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I have an outbuilding with a subpanel. I realized that the subpanel was wired to use the same bus bar for ground and neutral, which I understand is not the correct way to do things, and I'd like to fix it if that's possible.

In the diagrams I've seen, the subpanel's ground bus will connect to a grounding electrode and also to a ground wire leading back to the main panel. Unfortunately the cable to the outbuilding does not have a ground wire, nor metal conduit, and I am unable to run new cable between the panels.

My options are to leave things as-is, with bonded neutral and ground in the subpanel, or to separate the neutral and ground at the subpanel and rely on the grounding electrode for the outbuilding's ground. I know neither of these options are ideal, but is one of these preferable over the other?

Thanks

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    Even though you're not able to run a new cable, is running a new separate wire also out of the question?
    – brhans
    Sep 11, 2023 at 14:06
  • How many amps is this feeder rated for, and is it fed directly from the main panel or from an upstream subpanel at the house? There may be another way to fix this problem but it requires a slightly unusual part Sep 12, 2023 at 2:35
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    It's fed directly to the main by wires buried underground with no conduit and no ground wire. There is a double 60 amp breaker at the main for this panel. Sep 12, 2023 at 15:28

1 Answer 1

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The key question is: When was this subpanel originally installed?

According to this previous question, separate ground became a requirement with NEC 2008. Assuming your subpanel is older than 2008, or whenever your jurisdiction adopted NEC 2008, it is grandfathered.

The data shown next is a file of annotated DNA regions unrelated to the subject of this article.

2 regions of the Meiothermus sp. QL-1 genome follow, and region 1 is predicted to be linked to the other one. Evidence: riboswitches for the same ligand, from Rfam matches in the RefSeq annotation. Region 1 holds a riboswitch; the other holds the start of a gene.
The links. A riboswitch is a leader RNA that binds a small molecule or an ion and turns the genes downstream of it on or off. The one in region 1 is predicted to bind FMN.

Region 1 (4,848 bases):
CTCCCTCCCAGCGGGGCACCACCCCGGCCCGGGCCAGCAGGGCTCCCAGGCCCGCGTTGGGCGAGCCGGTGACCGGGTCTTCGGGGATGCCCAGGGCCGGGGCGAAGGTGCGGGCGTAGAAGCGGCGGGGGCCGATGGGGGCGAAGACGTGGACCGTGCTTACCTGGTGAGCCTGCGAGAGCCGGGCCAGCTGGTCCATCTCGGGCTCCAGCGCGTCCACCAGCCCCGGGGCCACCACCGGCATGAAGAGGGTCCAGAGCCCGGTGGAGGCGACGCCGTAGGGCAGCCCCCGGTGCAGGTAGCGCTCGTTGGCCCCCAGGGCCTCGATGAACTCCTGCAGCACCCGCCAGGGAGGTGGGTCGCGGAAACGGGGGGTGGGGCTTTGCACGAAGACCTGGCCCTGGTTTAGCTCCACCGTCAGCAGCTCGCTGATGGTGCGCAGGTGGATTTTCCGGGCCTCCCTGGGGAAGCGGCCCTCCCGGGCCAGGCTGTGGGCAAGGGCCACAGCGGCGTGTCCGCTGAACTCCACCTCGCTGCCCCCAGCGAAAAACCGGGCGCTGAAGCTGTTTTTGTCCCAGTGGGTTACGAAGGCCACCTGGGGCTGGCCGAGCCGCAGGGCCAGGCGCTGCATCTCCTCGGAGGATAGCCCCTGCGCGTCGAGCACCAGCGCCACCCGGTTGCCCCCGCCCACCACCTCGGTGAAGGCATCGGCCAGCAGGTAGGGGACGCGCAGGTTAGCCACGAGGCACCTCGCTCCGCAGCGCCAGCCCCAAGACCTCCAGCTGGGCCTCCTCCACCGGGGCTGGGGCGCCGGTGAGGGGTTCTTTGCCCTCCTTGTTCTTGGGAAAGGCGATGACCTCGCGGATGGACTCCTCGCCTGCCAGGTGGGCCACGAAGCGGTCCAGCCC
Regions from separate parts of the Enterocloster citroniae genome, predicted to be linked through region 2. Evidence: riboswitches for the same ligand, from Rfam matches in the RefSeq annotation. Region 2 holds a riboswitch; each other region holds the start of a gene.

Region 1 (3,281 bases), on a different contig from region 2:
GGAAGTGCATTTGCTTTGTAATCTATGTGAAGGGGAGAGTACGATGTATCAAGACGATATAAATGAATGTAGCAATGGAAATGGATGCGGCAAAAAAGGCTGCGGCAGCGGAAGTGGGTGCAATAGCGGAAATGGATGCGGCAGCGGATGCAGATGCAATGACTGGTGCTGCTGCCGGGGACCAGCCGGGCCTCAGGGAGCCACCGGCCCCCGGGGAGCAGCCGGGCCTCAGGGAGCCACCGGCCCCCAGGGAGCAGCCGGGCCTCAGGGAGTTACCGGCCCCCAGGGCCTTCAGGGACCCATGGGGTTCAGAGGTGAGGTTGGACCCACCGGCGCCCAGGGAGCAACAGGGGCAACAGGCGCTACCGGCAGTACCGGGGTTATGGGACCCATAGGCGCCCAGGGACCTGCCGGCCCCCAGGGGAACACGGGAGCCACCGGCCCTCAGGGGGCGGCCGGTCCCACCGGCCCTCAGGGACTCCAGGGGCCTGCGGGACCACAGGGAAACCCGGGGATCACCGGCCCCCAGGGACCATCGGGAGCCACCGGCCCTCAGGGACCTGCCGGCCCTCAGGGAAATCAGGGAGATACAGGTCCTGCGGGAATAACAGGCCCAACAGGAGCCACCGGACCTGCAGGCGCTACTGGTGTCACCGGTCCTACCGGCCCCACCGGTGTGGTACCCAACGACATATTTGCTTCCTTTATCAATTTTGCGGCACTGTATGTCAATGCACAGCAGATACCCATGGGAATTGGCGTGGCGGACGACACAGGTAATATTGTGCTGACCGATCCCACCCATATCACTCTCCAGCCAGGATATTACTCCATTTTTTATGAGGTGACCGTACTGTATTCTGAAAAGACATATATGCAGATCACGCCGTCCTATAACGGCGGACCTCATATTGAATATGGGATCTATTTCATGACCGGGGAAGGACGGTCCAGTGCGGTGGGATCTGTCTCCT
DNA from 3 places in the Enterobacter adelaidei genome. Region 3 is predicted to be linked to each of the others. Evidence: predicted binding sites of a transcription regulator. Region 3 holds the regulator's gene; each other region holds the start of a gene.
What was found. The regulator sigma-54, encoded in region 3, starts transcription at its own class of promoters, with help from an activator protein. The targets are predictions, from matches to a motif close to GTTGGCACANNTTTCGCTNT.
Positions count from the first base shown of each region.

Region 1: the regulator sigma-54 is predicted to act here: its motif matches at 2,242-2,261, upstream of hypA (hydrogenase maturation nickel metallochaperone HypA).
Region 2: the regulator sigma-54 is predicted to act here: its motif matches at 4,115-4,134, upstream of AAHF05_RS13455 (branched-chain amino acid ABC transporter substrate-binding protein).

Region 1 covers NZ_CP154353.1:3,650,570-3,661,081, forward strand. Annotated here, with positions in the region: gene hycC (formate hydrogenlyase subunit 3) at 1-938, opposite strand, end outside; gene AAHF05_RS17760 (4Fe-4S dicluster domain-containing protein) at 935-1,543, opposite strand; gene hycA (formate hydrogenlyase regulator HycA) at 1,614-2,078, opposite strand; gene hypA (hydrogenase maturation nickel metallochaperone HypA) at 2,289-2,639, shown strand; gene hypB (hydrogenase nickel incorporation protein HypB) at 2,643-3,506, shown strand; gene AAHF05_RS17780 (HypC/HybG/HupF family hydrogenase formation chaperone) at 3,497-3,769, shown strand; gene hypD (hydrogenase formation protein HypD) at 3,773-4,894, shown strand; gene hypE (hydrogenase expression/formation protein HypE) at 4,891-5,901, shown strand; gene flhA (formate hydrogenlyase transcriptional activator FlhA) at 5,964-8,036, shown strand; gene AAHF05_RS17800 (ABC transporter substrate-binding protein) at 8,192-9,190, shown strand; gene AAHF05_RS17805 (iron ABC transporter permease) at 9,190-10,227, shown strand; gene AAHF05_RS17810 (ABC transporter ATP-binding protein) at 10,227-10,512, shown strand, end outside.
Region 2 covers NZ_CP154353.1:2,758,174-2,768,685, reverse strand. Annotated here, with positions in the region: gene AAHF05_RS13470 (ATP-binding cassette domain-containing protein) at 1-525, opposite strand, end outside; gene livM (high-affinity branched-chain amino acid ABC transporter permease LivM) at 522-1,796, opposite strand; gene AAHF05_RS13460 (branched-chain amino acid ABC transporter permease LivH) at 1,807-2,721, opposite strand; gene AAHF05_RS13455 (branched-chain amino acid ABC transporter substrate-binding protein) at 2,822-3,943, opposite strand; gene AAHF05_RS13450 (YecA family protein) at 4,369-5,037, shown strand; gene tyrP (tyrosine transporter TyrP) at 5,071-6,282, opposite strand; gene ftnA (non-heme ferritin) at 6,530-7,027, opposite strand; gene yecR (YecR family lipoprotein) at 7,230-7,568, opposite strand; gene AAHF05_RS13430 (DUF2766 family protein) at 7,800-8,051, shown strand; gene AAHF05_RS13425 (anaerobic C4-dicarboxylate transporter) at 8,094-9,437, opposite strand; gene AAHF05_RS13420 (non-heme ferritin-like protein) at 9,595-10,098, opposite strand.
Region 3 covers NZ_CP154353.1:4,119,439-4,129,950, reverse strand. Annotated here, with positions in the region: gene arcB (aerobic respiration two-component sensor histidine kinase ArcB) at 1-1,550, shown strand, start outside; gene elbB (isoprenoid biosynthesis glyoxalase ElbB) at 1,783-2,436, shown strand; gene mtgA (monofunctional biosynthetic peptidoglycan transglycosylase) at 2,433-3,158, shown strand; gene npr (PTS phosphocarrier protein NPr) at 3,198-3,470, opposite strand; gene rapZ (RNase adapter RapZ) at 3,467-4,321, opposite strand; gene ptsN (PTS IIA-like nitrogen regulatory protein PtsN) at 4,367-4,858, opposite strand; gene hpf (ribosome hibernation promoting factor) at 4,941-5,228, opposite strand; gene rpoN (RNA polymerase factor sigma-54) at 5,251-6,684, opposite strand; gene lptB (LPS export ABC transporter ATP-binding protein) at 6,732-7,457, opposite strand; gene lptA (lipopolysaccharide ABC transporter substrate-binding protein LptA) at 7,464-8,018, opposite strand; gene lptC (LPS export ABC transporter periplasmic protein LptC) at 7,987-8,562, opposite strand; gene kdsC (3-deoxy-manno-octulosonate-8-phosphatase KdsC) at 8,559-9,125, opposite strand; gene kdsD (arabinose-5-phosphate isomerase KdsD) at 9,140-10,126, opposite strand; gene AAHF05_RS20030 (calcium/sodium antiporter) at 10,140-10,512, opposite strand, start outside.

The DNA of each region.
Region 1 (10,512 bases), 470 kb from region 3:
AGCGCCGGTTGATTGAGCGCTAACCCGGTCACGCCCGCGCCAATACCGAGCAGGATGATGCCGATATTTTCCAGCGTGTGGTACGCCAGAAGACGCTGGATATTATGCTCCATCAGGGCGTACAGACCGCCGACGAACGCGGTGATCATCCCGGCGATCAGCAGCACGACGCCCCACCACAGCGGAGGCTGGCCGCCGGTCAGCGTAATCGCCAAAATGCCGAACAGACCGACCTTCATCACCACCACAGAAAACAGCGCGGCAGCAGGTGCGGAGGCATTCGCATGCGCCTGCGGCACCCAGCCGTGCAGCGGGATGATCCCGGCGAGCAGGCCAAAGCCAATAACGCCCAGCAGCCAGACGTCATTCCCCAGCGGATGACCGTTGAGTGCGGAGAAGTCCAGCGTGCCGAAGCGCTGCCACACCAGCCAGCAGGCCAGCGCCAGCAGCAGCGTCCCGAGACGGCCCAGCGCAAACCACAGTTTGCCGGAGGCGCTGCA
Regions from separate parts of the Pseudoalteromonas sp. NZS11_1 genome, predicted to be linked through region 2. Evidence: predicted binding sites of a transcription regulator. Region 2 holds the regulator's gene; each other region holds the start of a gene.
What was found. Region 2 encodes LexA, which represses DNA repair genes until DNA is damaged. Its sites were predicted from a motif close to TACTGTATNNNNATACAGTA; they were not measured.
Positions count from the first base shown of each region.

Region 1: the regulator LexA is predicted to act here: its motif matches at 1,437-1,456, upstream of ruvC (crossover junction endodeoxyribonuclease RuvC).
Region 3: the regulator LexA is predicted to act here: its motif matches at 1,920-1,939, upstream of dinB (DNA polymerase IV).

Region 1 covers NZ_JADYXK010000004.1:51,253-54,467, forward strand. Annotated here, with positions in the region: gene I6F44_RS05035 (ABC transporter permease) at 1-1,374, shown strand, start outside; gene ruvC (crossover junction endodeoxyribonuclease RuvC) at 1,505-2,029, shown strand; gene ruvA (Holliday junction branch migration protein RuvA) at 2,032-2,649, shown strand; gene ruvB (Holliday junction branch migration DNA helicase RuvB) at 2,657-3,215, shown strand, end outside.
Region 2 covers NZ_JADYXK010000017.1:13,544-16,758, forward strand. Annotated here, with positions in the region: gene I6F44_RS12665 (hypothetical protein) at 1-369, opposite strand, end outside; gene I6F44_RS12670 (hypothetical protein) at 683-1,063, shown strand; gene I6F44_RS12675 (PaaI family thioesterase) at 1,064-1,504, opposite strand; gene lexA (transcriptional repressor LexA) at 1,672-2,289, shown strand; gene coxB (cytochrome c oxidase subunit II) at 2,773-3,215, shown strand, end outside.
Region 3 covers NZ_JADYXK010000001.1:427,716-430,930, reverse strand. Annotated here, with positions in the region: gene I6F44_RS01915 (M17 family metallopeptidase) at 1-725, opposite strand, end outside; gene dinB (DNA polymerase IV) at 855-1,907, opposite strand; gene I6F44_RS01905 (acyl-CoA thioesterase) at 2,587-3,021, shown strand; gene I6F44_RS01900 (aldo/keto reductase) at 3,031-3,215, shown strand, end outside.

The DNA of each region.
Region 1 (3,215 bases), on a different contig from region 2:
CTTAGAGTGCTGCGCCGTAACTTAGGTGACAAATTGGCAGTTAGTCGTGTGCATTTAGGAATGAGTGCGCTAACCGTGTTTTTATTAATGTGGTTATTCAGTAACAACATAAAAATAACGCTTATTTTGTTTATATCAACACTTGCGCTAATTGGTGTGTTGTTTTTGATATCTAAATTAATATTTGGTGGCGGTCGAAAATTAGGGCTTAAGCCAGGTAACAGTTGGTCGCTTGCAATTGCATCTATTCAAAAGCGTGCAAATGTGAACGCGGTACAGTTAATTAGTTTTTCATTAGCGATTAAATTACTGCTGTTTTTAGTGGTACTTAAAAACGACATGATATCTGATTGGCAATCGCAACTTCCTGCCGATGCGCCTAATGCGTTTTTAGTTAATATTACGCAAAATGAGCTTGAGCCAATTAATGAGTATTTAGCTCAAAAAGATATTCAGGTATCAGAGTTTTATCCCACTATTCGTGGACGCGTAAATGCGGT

Do not separate neutral and ground without having a ground wire back to the main panel. That would leave your ground floating relative to neutral, which is not a good thing. It is possible for there to be a significant different between ground rods at the main building and an outbuilding, and without a ground connection between the two buildings, wacky - and dangerous - things can happen.

While inside a building it is generally easy to retrofit a ground, it is a bit harder to do so to a separate building. Without conduit, any ground wire would have to be either trenched appropriately or go up - you can't leave it on the ground. And if you trench it, you can't just throw a single wire in there, you have to use an appropriate burial rated cable. So no easy fix.

However, if your subpanel was installed after your local jurisdiction adopted NEC 2008 then you really need to fix it. Which would probably mean running conduit plus wires or a new buried cable.

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  • Thank you. Installed 1989. Sep 11, 2023 at 15:17
  • Then you're grandfathered. (Well, your panel is, I know nothing about your family :-) ) Sep 11, 2023 at 15:17
  • @scottdegen -- see my comment on the question -- this may be fixable without running additional wires, but we'll need to know more about your setup Sep 12, 2023 at 2:36

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